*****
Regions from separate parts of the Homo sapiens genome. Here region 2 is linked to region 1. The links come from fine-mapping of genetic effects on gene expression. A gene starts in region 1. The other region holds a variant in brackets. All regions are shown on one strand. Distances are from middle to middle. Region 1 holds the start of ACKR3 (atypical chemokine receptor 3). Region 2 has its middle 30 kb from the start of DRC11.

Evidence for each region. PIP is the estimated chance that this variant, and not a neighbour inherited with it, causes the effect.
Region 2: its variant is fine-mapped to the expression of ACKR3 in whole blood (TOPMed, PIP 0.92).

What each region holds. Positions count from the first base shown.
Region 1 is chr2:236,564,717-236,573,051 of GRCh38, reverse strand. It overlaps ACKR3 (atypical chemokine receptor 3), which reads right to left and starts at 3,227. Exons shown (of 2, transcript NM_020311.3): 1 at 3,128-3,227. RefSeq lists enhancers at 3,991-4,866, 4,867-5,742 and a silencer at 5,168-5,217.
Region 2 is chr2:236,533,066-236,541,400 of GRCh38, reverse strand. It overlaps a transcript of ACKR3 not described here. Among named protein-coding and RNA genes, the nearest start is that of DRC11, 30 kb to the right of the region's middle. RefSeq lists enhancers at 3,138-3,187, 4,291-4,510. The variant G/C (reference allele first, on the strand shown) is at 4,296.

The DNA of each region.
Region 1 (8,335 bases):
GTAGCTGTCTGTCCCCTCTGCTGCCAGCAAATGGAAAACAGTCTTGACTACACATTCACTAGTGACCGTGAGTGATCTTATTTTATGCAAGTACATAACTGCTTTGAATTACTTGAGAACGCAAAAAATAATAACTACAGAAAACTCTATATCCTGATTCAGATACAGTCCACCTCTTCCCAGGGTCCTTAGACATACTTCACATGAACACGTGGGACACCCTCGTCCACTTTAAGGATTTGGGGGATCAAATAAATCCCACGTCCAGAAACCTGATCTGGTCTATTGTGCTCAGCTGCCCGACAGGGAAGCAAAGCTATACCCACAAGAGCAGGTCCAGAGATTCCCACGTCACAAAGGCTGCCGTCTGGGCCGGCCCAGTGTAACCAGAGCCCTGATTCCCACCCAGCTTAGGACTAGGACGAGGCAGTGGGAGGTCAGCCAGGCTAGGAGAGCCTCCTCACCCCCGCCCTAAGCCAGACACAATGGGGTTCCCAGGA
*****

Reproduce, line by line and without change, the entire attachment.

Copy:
Regions from separate parts of the Homo sapiens genome. Here region 2 is linked to region 1. The links come from fine-mapping of genetic effects on gene expression. A gene starts in region 1. The other region holds a variant in brackets. All regions are shown on one strand. Distances are from middle to middle. Region 1 holds the start of ACKR3 (atypical chemokine receptor 3). Region 2 has its middle 30 kb from the start of DRC11.

Evidence for each region. PIP is the estimated chance that this variant, and not a neighbour inherited with it, causes the effect.
Region 2: its variant is fine-mapped to the expression of ACKR3 in whole blood (TOPMed, PIP 0.92).

What each region holds. Positions count from the first base shown.
Region 1 is chr2:236,564,717-236,573,051 of GRCh38, reverse strand. It overlaps ACKR3 (atypical chemokine receptor 3), which reads right to left and starts at 3,227. Exons shown (of 2, transcript NM_020311.3): 1 at 3,128-3,227. RefSeq lists enhancers at 3,991-4,866, 4,867-5,742 and a silencer at 5,168-5,217.
Region 2 is chr2:236,533,066-236,541,400 of GRCh38, reverse strand. It overlaps a transcript of ACKR3 not described here. Among named protein-coding and RNA genes, the nearest start is that of DRC11, 30 kb to the right of the region's middle. RefSeq lists enhancers at 3,138-3,187, 4,291-4,510. The variant G/C (reference allele first, on the strand shown) is at 4,296.

The DNA of each region.
Region 1 (8,335 bases):
GTAGCTGTCTGTCCCCTCTGCTGCCAGCAAATGGAAAACAGTCTTGACTACACATTCACTAGTGACCGTGAGTGATCTTATTTTATGCAAGTACATAACTGCTTTGAATTACTTGAGAACGCAAAAAATAATAACTACAGAAAACTCTATATCCTGATTCAGATACAGTCCACCTCTTCCCAGGGTCCTTAGACATACTTCACATGAACACGTGGGACACCCTCGTCCACTTTAAGGATTTGGGGGATCAAATAAATCCCACGTCCAGAAACCTGATCTGGTCTATTGTGCTCAGCTGCCCGACAGGGAAGCAAAGCTATACCCACAAGAGCAGGTCCAGAGATTCCCACGTCACAAAGGCTGCCGTCTGGGCCGGCCCAGTGTAACCAGAGCCCTGATTCCCACCCAGCTTAGGACTAGGACGAGGCAGTGGGAGGTCAGCCAGGCTAGGAGAGCCTCCTCACCCCCGCCCTAAGCCAGACACAATGGGGTTCCCAGGA